by: Dr. G.F. Kennedy

The question is often asked, “Do I use long acting or short acting pen?” The answer is simple, I don’t use or recommend long acting penicillin anymore. The reason is that for penicillin to be effective you need to establish therapeutic drug levels. No one uses label dosage anymore because penicillin is not effective at that level. Long acting penicillin is composed of half short acting penicillin so it is a little misleading anyway. Today, if I am relying on Penicillin as drug of choice, I recommend a dosage of one cc per ten pounds of body weight daily. This does extend slaughter withdrawal to 50 days.

I use penicillin to prevent what I call crud infections, examples would be retained placenta, opening abscesses and after prolapse procedures. I also use penicillin to prevent tetanus when banding. Another important role for penicillin in sheep and goats medication would be to prevent malignant edema associated with toxic mastitis.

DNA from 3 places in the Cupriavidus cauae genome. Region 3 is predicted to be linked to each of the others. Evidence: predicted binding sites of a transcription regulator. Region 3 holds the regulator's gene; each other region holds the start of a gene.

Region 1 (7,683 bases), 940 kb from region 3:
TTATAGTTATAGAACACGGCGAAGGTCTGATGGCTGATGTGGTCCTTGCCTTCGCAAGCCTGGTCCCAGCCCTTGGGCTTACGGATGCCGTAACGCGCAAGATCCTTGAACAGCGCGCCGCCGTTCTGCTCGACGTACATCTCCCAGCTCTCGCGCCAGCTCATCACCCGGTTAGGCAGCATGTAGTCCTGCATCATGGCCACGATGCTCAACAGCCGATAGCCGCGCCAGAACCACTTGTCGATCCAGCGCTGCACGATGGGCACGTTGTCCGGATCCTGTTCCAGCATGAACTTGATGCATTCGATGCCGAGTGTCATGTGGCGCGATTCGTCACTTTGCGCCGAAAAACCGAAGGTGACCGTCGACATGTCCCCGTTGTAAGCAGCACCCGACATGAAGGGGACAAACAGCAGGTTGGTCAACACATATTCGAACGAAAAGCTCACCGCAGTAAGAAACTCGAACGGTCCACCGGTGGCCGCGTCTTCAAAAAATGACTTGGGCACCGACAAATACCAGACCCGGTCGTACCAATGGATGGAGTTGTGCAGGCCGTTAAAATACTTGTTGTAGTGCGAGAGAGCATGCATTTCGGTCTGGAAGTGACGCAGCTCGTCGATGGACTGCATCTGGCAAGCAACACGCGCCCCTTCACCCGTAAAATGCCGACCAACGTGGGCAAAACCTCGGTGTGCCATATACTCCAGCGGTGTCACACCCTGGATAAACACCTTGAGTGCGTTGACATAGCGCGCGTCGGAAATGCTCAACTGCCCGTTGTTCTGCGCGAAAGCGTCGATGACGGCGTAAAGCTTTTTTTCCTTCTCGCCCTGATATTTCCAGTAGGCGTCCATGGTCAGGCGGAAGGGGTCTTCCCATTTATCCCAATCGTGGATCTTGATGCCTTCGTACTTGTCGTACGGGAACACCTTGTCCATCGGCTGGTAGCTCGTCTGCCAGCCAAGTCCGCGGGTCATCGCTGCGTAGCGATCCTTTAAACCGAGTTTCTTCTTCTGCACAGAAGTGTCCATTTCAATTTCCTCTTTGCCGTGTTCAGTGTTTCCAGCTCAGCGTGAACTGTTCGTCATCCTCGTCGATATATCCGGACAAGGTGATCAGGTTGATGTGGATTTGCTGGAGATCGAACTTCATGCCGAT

About Ask-a-Vet Sheep

Veterinary services, procedures, biologicals, and drugs mentioned in this publication represent the personal opinions and clinical observations of the contributing author. They are in no way intended to be interpreted as recommendations without the consent of the producer’s own practicing Veterinarian. We strongly urge that producers establish a patient-client-veterinarian relationship that allows extra-label use when there are no drugs approved for treatment or if approved drugs are not effective. This procedure allows veterinarians to go beyond label directions when “prudent use” is necessary. The limited availability of drugs and biologics in this country is a major factor in restricting the growth of the sheep industry and allowing producers to compete in the world market place.
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